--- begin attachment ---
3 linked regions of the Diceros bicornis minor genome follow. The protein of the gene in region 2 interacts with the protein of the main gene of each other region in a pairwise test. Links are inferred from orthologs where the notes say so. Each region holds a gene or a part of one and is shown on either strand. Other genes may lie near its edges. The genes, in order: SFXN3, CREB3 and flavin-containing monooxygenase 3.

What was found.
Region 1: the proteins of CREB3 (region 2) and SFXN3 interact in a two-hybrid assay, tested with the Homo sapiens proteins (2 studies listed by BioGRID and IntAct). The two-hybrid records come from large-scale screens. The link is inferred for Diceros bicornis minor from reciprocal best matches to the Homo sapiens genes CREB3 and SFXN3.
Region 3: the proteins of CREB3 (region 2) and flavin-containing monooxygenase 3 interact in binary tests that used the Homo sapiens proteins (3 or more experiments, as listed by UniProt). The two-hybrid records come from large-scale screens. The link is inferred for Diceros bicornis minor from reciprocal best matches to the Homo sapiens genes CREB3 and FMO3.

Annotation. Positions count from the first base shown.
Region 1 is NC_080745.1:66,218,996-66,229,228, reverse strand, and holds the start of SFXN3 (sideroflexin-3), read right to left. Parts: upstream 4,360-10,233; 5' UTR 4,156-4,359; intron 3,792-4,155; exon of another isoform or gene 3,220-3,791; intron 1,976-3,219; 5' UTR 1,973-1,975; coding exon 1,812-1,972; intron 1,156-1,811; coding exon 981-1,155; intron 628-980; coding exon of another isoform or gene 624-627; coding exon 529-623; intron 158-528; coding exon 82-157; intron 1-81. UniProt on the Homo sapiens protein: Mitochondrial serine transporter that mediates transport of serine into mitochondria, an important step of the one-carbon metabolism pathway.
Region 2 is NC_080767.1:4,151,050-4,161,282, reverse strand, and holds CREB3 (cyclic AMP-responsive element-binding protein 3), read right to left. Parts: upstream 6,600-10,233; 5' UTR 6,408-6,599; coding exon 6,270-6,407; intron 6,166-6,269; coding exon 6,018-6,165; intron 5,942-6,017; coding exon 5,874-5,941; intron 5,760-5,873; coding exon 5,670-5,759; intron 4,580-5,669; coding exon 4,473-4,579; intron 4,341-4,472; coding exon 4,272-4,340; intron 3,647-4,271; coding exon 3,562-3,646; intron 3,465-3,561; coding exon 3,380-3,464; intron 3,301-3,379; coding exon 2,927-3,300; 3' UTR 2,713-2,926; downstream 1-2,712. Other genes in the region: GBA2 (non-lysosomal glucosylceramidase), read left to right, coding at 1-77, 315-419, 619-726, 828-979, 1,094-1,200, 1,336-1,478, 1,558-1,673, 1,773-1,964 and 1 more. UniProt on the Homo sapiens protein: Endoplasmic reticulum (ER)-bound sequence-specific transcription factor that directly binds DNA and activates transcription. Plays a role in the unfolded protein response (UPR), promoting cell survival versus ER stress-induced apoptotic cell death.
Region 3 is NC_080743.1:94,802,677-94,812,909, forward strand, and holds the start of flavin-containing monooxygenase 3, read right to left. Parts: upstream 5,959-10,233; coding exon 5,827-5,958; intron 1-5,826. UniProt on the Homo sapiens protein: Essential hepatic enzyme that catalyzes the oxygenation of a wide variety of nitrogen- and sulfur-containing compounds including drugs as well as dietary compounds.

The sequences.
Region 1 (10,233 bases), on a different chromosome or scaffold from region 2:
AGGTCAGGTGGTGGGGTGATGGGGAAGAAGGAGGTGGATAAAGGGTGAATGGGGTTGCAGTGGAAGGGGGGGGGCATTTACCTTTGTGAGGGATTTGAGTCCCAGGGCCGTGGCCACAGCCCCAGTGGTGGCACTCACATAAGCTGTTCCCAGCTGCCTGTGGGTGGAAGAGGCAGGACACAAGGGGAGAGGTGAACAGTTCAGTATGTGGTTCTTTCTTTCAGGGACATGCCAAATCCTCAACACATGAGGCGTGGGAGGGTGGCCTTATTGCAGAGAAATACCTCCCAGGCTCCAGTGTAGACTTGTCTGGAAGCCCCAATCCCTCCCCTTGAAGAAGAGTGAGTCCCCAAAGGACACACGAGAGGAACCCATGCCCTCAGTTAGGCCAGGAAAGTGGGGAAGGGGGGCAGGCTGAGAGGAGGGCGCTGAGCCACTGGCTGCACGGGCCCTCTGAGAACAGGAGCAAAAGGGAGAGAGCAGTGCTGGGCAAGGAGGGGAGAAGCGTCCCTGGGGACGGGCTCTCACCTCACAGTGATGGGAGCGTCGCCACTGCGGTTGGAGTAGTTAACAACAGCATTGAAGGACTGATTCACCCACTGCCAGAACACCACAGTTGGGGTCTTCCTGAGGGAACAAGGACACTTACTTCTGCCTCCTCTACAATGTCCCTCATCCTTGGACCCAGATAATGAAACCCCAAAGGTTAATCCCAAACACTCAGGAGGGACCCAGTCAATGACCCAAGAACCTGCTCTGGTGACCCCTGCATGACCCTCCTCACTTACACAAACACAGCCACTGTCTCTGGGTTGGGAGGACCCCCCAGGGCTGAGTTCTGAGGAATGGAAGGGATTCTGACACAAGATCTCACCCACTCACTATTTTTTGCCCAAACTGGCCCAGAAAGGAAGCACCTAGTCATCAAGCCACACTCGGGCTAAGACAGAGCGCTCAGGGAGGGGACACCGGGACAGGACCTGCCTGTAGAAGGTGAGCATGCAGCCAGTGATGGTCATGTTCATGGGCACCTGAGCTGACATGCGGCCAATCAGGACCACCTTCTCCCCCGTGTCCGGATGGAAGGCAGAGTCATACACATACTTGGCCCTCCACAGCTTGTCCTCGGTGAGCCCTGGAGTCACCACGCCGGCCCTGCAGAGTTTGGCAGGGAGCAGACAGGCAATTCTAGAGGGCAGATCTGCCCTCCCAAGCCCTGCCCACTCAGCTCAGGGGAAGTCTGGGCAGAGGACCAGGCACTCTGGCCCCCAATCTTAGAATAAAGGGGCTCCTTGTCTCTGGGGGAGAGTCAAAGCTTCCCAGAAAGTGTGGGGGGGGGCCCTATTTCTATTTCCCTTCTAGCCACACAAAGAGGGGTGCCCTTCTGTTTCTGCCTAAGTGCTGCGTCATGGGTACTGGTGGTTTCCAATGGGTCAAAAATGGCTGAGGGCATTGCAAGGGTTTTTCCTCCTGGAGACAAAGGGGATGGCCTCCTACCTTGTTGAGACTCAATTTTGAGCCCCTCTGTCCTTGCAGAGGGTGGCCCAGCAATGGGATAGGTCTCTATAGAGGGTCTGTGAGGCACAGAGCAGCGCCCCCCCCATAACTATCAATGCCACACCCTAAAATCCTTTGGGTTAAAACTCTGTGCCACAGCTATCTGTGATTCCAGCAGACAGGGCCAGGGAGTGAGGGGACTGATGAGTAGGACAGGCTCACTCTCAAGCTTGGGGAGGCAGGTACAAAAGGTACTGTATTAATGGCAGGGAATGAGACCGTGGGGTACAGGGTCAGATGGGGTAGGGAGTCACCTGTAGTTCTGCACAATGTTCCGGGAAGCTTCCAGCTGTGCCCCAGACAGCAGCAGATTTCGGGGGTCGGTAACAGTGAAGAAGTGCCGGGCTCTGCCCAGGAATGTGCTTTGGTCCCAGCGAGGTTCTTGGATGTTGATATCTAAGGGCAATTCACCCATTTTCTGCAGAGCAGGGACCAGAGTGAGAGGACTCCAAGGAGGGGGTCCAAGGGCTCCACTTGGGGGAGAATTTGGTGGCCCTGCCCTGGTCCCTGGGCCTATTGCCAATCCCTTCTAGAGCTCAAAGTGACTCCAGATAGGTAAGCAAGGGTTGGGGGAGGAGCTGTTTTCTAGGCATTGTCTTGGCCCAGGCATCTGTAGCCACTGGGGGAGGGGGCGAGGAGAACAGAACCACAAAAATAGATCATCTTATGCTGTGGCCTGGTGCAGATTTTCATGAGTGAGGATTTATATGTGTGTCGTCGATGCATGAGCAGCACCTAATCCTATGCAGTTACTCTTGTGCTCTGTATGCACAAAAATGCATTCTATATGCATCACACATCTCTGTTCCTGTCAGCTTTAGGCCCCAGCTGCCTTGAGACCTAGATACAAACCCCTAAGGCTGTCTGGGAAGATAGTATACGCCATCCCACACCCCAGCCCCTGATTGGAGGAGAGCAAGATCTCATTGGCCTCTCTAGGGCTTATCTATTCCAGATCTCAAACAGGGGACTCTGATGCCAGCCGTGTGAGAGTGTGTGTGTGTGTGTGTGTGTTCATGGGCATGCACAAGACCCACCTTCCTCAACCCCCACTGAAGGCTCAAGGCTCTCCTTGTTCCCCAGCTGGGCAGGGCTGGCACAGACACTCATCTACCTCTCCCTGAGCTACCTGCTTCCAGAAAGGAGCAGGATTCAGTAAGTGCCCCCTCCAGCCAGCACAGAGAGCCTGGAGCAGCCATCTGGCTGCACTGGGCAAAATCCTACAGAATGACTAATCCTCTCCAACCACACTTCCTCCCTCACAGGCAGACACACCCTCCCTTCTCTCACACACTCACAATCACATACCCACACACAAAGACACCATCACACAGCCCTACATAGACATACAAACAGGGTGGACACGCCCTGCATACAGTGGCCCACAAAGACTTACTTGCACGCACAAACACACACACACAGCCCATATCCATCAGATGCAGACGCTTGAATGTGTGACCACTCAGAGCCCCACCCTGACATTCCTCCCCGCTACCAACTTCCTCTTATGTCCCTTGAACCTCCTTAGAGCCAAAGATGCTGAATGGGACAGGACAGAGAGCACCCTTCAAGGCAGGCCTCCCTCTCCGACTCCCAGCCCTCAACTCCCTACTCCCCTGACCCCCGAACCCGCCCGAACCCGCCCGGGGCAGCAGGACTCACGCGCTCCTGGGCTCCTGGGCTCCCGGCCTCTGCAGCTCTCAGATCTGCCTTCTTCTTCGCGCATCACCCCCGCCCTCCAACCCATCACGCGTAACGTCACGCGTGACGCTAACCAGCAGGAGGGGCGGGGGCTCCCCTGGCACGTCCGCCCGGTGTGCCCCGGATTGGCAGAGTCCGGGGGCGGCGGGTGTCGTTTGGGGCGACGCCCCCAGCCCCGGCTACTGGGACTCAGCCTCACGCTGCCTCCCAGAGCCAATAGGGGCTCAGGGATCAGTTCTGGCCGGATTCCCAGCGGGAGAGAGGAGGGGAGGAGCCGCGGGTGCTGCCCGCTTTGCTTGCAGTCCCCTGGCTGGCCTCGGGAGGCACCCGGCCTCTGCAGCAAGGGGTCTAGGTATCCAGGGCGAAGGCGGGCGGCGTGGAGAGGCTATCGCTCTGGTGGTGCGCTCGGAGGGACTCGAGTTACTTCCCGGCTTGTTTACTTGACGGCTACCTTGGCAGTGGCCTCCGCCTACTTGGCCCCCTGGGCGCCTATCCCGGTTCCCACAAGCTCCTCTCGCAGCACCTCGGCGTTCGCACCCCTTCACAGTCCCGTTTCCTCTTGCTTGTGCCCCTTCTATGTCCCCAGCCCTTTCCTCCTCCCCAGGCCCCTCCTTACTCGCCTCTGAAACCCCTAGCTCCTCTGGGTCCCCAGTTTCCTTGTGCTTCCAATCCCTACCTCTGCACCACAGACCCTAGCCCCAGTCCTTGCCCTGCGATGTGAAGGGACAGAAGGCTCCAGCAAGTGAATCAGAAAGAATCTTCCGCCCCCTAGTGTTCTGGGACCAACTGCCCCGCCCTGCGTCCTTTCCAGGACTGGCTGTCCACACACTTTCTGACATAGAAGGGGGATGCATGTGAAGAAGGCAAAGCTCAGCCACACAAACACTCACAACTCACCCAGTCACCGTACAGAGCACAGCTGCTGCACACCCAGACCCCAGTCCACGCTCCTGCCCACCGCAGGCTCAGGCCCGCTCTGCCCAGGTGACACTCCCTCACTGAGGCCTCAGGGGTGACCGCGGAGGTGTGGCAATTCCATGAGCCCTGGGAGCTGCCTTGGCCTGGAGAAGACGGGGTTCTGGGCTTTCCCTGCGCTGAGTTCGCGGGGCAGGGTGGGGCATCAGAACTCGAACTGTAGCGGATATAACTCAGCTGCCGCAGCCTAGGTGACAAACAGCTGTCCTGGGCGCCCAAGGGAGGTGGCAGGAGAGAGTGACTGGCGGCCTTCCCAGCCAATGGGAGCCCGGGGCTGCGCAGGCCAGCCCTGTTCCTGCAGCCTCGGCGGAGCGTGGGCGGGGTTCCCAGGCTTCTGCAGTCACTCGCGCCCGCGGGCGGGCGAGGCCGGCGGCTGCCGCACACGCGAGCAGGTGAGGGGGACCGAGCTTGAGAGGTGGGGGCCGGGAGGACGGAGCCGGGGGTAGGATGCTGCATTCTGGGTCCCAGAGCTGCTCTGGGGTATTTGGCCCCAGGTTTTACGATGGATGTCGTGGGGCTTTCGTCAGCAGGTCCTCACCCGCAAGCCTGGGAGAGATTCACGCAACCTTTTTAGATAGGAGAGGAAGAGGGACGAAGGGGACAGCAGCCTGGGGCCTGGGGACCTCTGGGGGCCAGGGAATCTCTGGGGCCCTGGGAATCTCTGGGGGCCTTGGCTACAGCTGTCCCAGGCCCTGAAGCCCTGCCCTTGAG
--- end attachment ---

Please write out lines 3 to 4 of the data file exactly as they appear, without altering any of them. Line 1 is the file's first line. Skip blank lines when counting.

Region 1: the proteins of CREB3 (region 2) and SFXN3 interact in a two-hybrid assay, tested with the Homo sapiens proteins (2 studies listed by BioGRID and IntAct). The two-hybrid records come from large-scale screens. The link is inferred for Diceros bicornis minor from reciprocal best matches to the Homo sapiens genes CREB3 and SFXN3.
Region 3: the proteins of CREB3 (region 2) and flavin-containing monooxygenase 3 interact in binary tests that used the Homo sapiens proteins (3 or more experiments, as listed by UniProt). The two-hybrid records come from large-scale screens. The link is inferred for Diceros bicornis minor from reciprocal best matches to the Homo sapiens genes CREB3 and FMO3.